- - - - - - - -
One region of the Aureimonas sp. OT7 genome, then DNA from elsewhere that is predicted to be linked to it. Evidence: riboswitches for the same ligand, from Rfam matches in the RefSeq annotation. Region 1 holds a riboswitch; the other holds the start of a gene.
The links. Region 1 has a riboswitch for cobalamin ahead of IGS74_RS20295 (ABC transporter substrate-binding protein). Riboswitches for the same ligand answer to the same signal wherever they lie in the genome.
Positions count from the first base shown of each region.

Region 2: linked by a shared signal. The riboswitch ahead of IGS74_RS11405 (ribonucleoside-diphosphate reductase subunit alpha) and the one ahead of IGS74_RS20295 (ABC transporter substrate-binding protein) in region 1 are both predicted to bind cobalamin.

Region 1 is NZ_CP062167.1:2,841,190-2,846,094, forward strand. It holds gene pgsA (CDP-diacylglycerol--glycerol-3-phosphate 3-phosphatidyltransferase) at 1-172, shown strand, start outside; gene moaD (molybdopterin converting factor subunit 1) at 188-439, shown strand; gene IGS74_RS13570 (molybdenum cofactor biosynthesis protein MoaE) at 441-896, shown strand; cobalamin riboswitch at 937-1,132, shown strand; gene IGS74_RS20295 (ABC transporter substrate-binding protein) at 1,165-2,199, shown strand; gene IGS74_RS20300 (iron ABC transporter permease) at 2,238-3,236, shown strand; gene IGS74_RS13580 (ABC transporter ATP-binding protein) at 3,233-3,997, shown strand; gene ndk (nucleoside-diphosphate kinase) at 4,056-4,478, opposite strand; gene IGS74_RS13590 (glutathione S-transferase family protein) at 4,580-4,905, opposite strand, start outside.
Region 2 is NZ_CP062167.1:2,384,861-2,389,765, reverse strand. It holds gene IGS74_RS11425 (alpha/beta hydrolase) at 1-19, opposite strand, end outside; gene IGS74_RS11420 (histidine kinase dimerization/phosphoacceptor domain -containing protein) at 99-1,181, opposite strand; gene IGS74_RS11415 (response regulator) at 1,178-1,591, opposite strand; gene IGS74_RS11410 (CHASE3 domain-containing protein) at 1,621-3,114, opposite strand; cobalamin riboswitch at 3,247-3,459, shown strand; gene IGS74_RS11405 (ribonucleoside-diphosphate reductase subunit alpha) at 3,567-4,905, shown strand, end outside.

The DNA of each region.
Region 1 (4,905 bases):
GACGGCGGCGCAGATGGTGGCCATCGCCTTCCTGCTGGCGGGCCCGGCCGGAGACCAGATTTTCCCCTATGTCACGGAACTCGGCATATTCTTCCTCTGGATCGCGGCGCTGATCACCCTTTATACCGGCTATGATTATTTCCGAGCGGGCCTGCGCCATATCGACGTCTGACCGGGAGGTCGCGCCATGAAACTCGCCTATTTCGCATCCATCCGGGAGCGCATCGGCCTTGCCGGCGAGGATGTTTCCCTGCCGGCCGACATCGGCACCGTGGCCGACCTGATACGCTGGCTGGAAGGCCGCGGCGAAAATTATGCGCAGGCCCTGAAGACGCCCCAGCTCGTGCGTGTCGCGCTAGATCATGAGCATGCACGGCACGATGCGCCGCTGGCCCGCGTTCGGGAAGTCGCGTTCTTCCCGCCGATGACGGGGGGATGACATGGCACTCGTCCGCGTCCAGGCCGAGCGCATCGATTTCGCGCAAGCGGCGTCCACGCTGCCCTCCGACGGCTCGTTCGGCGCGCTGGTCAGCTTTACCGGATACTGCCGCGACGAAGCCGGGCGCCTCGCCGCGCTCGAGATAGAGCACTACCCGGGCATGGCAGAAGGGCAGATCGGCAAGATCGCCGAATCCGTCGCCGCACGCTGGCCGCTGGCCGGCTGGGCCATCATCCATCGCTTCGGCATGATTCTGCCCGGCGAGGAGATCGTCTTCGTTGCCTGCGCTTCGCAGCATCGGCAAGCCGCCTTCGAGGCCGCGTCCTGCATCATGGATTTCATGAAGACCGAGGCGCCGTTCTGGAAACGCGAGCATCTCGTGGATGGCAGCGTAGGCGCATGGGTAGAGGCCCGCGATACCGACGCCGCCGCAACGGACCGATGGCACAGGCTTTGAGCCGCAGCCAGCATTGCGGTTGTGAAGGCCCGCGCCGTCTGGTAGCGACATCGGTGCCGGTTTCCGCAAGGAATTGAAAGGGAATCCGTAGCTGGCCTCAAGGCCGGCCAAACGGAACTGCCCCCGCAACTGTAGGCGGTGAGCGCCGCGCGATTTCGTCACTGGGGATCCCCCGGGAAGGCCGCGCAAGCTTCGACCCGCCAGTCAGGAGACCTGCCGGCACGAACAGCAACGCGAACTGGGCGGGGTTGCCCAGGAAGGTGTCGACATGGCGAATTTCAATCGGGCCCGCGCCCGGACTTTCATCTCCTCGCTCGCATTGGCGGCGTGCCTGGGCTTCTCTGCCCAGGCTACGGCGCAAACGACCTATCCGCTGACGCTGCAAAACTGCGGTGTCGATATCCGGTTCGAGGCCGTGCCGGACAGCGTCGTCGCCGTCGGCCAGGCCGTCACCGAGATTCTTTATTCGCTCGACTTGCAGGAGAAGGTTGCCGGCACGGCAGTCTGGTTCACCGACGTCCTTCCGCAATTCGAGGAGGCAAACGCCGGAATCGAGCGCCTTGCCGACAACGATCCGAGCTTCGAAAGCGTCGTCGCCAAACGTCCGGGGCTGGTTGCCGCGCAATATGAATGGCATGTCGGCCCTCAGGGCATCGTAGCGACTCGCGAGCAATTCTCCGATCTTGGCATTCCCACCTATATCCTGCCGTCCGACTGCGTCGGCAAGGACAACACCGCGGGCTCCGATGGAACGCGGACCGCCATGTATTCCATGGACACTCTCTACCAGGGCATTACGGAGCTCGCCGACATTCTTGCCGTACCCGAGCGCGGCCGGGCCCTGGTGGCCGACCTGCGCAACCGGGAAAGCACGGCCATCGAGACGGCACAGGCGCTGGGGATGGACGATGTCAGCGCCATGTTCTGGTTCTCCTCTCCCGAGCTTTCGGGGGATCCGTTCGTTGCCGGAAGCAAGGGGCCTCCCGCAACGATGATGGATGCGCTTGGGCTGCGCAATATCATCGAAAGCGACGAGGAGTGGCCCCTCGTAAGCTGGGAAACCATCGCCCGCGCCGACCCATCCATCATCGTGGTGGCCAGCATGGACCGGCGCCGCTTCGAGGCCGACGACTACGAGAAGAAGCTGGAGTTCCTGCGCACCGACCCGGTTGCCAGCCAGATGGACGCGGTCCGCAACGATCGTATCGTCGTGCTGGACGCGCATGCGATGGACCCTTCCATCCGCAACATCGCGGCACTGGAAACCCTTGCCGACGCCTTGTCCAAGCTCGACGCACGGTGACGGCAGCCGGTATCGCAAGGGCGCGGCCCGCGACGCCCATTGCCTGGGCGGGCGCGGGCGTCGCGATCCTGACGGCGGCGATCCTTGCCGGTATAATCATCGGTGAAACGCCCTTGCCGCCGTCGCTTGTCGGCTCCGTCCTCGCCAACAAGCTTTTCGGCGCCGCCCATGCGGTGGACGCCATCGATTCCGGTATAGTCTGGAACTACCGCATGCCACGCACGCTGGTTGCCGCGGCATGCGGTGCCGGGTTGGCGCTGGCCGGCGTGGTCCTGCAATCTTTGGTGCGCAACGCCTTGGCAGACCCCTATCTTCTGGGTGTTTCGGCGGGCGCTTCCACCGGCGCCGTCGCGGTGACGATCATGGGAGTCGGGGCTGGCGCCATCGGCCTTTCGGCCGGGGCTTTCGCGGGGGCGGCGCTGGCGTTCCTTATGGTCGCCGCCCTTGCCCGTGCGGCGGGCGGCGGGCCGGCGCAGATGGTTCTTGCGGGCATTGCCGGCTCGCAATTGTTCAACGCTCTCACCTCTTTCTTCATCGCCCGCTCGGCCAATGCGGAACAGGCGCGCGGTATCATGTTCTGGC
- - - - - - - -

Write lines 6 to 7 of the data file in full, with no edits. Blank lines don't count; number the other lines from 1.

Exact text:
Region 2 is NZ_CP062167.1:2,384,861-2,389,765, reverse strand. It holds gene IGS74_RS11425 (alpha/beta hydrolase) at 1-19, opposite strand, end outside; gene IGS74_RS11420 (histidine kinase dimerization/phosphoacceptor domain -containing protein) at 99-1,181, opposite strand; gene IGS74_RS11415 (response regulator) at 1,178-1,591, opposite strand; gene IGS74_RS11410 (CHASE3 domain-containing protein) at 1,621-3,114, opposite strand; cobalamin riboswitch at 3,247-3,459, shown strand; gene IGS74_RS11405 (ribonucleoside-diphosphate reductase subunit alpha) at 3,567-4,905, shown strand, end outside.

The DNA of each region.